Are the causes of obesity primarily environmental? NoBMJ 2012; 345 doi: http://dx.doi.org/10.1136/bmj.e5844 (Published 11 September 2012) Cite this as: BMJ 2012;345:e5844
- Timothy M Frayling, professor of human genetics
- 1Genetics of Complex Traits, Peninsula College of Medicine and Dentistry, University of Exeter, Exeter EX1 2LU, UK
Genetic variation has not changed appreciably in the past 50 years and therefore cannot explain the secular increases in average body mass index observed over the past few decades. But changes in the environment (decreased need for physical activity and greater availability of cheap food) mean we are all at increased risk of obesity compared with our parents and grandparents. So why do many people remain slim, while others gain weight?
Genetic variation influences our appetites, metabolism, and tolerance of physical activity. This creates a strong genetic component to variation in body mass index in today’s environment. An analogy can be made with smoking—if everyone inhaled the same amount of cigarette smoke every day, the strongest risk factor for lung cancer would be genetic susceptibility to the adverse effects of cigarette smoke (G Davey Smith, personal communication).
Size of genetic effect
Twin and adoption studies show consistently that variation in body mass index has a strong genetic component. One study assessed the heritability of body mass index in over 20 000 young adult twin pairs from eight European countries,1 with data collected from 1963 to 2002 (although mostly from 1980 onwards). The correlation of body mass index between identical twins in the eight countries ranged from 0.65 to 0.83 and was consistently stronger than that between non-identical same sex twins (correlation 0.31 to 0.58). The estimated genetic effects, correcting for age and sex differences, were 60-70%. In a recent systematic review of five adoption studies with several hundred parent-biological child and parent-adoptee comparisons, children’s body mass index was consistently more strongly correlated with that of their biological parents than of their adoptive parents.2 Intrauterine “programming” did not account for the differences because the correlations were similar for father-biological child pairs and mother-biological child pairs.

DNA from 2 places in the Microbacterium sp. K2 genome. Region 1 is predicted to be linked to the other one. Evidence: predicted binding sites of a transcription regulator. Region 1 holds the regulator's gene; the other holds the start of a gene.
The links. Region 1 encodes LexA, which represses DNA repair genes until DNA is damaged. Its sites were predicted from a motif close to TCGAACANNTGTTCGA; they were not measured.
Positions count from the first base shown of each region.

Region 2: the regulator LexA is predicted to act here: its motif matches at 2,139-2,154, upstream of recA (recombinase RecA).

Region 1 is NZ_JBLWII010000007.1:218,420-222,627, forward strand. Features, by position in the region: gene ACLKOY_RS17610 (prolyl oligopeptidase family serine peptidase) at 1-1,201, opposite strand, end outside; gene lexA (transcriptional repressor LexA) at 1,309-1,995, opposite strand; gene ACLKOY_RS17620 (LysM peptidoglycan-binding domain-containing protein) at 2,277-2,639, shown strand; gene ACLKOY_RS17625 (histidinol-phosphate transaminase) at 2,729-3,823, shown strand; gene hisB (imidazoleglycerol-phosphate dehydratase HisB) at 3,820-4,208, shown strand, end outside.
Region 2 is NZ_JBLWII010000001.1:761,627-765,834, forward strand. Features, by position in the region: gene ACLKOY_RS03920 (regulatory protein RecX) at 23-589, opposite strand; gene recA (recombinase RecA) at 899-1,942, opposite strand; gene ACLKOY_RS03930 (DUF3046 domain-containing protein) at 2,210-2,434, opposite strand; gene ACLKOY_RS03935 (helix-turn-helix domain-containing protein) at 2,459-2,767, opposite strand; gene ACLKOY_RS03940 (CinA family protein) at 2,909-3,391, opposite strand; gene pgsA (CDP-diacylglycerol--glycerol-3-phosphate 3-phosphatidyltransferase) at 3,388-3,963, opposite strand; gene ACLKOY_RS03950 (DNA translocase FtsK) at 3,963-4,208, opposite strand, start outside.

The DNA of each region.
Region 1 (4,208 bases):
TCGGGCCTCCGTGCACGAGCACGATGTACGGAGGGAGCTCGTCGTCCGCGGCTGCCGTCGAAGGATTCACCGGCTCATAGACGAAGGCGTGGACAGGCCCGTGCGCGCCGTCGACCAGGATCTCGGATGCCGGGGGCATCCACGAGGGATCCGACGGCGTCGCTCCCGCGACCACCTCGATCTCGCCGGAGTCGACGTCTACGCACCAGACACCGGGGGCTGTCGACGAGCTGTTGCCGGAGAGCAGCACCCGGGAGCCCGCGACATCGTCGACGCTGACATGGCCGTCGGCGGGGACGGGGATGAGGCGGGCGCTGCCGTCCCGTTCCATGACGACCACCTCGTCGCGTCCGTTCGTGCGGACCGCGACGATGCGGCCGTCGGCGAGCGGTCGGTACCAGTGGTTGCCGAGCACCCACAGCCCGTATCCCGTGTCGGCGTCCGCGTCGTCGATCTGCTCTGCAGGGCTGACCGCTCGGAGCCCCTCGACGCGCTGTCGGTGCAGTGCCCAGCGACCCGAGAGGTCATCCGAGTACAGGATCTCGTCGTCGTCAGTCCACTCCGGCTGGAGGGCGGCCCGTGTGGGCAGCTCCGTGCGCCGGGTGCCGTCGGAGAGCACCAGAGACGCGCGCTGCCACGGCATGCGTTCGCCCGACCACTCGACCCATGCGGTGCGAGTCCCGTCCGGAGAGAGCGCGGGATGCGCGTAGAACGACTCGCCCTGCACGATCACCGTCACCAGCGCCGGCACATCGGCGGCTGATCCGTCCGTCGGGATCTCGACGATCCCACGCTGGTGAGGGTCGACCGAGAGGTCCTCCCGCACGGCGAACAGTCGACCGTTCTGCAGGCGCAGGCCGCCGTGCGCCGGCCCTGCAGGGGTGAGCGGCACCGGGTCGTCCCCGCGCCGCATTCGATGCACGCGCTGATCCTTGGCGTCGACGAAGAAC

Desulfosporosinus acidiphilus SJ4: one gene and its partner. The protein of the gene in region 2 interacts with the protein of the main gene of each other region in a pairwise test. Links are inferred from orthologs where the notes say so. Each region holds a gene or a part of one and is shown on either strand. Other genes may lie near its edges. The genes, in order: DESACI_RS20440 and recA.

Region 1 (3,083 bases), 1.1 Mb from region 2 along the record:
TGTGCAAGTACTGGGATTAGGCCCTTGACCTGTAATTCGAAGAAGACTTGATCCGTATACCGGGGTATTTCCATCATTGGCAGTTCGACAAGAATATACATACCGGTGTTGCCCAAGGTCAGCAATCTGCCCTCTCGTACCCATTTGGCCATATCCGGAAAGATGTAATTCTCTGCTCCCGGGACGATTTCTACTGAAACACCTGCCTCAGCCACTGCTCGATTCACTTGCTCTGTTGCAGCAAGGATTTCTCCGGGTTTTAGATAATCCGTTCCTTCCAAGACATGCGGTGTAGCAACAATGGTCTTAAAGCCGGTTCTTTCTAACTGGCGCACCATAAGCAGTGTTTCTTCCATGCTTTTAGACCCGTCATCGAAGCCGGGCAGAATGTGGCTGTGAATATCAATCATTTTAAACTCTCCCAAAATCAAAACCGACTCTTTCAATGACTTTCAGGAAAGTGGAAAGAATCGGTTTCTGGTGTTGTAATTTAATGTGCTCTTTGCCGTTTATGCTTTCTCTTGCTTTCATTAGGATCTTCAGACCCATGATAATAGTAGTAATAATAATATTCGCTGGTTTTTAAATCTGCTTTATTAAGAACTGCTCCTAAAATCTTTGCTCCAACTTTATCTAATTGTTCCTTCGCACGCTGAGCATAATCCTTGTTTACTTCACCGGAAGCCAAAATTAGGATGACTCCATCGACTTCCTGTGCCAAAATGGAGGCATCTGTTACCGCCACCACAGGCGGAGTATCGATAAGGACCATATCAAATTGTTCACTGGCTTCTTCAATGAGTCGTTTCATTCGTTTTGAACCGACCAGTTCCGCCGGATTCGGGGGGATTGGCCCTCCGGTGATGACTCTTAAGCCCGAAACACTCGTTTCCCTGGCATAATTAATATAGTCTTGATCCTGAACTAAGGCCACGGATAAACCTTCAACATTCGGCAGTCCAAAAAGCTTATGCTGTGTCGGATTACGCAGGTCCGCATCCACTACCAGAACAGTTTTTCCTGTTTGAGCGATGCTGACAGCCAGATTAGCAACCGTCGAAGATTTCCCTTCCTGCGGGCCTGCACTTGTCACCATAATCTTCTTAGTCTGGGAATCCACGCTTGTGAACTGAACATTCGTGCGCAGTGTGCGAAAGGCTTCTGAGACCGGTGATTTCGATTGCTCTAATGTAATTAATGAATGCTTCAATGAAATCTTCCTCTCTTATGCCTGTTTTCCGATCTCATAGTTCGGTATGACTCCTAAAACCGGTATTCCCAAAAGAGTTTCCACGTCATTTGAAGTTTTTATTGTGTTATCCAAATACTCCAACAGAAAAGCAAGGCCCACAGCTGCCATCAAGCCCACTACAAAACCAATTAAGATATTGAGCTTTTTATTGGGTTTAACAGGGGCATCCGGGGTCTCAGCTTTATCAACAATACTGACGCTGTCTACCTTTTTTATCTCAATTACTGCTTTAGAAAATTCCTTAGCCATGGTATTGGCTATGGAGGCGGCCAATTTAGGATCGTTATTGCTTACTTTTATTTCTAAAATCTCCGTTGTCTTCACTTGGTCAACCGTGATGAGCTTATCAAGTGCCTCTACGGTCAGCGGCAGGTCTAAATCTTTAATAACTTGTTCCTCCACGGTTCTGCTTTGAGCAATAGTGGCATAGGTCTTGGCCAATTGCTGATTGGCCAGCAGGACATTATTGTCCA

Strong genetic effects remain even in contemporary environments. In a study of over 5000 twin pairs born in the UK during 1994-97, the correlation of body mass index at age 8-11 years between identical twins (0.86, 95% confidence interval 0.85 to 0.87) was stronger than that between non-identical same sex twins (0.51, 0.47 to 0.53).3 Genetic effects were estimated as 77%. Another study of over 2000 very young twin pairs found that appetite, estimated from parental questionnaires, had a genetic component.4 Correlations between appetite measures in one twin and weight of the other twin were stronger in identical than non-identical twin pairs.
Twin studies may overestimate genetic effects because there is less variation in the environment between children raised in the same household and parents may treat identical twins differently to same sex non-identical twins. But these factors are unlikely to explain the large differences in correlations of body mass index between identical and non-identical twins. In theory, twin and adoption studies could be confounded by epigenetic effects. For example, differences in placentation and response to the maternal intrauterine environment could influence whether genes are permanently switched on or off by processes such as DNA methylation. However, there is little evidence for this causal pathway in humans.